Sigma-Aldrich said this week that it will develop and run assays to validate potential protein biomarkers for cardiovascular disease as part of the National Heart, Lung, and Blood Institute's Framingham Heart Study.
The collaboration stems from the company's desire to "participate more closely in discovery projects," George Lipscomb, market segment manager for protein assays at Sigma Life Science, told ProteoMonitor. The move also signals a shift in direction the company announced in March when it launched its new Life Science division.
The five-year agreement calls for Sigma to create antibodies that can validate roughly 180 biomarkers associated with atherosclerotic cardiovascular disease, and to develop and run the validation assays on a multiplex platform in its St. Louis laboratory.
Sigma will be using plasma samples from approximately 7,000 FHS participants for the analysis. The current 180-biomarker target could rise, Lipscomb noted, "depending on new literature and new discoveries."
Traditionally a reagents provider, Sigma will participate in the FHS collaboration more as a biomarker-testing firm like Rules-Based Medicine.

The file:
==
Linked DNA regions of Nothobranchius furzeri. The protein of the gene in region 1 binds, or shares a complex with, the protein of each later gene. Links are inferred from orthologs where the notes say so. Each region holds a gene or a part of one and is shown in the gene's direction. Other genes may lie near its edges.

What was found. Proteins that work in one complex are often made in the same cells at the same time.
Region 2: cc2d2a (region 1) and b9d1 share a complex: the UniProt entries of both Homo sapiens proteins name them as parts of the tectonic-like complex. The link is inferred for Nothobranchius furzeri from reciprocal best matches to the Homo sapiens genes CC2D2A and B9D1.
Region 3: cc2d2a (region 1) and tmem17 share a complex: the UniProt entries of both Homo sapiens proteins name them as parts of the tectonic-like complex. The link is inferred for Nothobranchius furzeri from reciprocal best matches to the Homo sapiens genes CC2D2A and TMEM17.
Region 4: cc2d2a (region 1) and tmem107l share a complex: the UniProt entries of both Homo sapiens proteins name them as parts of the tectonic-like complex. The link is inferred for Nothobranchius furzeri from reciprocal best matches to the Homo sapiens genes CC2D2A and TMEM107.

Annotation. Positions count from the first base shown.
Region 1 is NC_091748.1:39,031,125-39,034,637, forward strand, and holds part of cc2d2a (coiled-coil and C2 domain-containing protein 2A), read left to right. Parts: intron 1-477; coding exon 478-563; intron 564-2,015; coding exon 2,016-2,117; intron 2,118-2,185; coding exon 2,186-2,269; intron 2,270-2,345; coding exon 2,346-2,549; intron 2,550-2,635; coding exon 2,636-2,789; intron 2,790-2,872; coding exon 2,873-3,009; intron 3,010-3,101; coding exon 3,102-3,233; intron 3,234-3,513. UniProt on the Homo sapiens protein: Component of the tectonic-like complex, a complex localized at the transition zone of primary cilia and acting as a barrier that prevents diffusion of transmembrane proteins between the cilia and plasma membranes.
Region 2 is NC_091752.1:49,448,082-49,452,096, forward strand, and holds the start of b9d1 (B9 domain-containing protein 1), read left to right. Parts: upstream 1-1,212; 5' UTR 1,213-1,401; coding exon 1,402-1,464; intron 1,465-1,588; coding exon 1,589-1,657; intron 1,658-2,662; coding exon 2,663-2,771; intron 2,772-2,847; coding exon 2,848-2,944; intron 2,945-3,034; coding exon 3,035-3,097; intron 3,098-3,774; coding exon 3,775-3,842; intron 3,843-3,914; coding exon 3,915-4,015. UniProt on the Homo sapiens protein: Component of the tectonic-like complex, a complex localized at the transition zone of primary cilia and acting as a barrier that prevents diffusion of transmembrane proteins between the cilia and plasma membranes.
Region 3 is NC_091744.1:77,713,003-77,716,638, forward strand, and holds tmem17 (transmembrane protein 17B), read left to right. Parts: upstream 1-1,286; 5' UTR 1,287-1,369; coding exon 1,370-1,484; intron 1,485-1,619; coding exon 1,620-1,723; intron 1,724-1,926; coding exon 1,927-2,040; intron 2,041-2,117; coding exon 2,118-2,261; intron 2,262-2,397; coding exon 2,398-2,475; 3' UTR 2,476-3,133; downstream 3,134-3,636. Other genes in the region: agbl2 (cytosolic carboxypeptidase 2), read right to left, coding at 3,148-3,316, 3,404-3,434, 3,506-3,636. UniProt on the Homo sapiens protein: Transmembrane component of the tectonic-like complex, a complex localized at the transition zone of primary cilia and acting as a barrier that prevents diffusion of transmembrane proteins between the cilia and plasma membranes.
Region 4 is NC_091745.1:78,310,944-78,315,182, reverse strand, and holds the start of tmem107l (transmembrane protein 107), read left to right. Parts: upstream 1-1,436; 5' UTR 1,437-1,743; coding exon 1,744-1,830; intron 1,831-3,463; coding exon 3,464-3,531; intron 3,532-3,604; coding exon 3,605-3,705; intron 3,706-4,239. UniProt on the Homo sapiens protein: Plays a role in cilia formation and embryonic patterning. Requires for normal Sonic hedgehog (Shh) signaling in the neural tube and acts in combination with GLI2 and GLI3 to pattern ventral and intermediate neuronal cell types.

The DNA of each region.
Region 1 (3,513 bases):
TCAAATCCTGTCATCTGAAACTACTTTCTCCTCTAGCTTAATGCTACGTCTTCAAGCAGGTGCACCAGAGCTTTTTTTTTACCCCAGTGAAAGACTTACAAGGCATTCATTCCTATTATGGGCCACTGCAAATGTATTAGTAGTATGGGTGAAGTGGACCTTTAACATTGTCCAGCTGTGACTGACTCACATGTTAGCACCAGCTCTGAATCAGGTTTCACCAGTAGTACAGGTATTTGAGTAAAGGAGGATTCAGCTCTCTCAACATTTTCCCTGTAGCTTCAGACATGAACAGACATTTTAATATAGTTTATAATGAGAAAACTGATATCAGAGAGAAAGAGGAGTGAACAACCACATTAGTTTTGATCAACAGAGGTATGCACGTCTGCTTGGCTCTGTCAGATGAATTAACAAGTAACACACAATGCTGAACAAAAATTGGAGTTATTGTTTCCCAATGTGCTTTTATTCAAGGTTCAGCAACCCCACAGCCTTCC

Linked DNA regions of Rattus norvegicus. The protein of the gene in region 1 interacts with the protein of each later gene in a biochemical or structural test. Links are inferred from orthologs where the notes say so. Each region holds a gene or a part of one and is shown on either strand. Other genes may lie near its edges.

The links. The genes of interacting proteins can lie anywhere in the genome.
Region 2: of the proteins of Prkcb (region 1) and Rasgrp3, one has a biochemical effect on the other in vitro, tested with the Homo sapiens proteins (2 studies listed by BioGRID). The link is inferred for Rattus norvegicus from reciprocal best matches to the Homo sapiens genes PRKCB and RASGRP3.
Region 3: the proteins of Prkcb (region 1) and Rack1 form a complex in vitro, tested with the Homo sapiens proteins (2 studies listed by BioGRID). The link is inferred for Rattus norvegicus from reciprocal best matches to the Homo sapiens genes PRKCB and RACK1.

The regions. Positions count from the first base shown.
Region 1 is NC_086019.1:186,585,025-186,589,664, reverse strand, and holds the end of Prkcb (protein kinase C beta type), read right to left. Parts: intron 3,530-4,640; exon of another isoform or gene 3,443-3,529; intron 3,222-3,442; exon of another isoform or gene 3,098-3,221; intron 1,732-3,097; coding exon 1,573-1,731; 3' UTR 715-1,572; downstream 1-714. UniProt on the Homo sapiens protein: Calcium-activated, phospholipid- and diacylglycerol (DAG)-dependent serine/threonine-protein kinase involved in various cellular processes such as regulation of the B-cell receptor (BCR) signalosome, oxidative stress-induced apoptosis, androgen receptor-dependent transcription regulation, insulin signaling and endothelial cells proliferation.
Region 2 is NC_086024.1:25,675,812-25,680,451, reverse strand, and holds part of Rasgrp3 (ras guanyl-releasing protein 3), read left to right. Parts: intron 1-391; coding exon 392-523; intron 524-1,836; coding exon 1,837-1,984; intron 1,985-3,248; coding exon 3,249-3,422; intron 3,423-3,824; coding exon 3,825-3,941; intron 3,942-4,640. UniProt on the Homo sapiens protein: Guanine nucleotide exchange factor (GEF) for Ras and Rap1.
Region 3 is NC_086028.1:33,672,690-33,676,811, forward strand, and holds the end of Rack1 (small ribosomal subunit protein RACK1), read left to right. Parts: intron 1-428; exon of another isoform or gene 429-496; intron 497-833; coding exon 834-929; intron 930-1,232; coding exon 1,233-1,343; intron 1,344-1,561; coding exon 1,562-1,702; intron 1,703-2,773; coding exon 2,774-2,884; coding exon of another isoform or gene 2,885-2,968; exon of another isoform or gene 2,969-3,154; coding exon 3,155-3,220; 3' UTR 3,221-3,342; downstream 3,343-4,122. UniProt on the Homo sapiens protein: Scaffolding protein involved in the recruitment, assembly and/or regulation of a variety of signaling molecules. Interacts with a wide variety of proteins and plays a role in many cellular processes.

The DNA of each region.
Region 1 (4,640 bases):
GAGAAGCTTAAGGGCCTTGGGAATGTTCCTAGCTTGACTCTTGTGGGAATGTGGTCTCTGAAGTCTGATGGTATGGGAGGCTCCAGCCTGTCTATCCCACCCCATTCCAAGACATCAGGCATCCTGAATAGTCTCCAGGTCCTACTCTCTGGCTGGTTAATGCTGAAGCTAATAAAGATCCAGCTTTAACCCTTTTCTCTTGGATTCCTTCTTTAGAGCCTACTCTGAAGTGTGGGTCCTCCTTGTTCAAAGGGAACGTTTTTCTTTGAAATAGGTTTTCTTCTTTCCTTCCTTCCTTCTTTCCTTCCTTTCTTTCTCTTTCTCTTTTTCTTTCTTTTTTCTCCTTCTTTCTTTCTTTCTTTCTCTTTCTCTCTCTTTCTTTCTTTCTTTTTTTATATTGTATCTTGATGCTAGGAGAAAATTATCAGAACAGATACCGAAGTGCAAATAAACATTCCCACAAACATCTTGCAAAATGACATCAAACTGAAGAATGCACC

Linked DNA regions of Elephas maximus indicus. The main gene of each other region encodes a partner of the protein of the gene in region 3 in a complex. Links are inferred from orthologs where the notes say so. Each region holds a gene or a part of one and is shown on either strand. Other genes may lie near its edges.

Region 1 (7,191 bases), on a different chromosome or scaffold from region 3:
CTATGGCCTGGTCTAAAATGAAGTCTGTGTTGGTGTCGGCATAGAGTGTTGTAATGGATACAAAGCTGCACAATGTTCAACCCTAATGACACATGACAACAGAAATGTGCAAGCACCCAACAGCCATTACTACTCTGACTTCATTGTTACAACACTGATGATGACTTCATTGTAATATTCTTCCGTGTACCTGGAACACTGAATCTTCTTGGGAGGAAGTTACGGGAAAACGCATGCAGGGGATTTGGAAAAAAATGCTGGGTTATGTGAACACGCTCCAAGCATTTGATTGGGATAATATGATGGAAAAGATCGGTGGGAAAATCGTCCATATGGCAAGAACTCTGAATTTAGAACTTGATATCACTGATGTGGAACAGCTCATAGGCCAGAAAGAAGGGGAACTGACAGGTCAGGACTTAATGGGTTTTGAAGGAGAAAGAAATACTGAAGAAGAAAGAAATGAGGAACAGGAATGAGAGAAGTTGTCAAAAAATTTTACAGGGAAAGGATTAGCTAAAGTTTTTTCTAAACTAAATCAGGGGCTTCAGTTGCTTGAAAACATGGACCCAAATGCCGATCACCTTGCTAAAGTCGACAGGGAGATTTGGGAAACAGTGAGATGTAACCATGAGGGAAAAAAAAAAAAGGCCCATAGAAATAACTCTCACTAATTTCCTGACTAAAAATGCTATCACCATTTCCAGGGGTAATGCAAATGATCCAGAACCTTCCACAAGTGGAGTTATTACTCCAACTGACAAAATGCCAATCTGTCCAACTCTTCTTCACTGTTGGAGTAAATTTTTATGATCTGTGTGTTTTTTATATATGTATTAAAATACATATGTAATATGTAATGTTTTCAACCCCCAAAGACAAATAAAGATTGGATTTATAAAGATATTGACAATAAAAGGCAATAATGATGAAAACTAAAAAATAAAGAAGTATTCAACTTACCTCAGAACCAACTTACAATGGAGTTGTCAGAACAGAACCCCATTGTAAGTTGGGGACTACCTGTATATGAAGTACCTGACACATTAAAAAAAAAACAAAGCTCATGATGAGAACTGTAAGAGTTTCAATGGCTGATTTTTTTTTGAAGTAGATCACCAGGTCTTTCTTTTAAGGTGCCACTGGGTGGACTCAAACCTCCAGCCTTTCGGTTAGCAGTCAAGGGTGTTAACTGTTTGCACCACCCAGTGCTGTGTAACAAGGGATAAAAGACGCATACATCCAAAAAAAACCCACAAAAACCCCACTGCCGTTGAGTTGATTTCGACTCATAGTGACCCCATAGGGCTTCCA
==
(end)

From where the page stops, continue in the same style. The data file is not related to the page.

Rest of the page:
"This project is a new direction for us," Lipscomb said. "This is one iteration of [our] forward-looking vision where we are a destination for not only the individual reagents, but also for the knowledge and the analytical methodologies where those reagents are deployed."
The new approach could provide a model for potential future agreements, he suggested, saying that "the success that we will achieve with this project will be an indication of how we will move forward in future collaborations."
NHLBI and Boston University's School of Medicine and School of Public Health run the Framingham study. NHLBI is providing funding to Sigma-Aldrich under a research sub-agreement with BU. Lipscomb declined to disclose the financial terms of the agreement.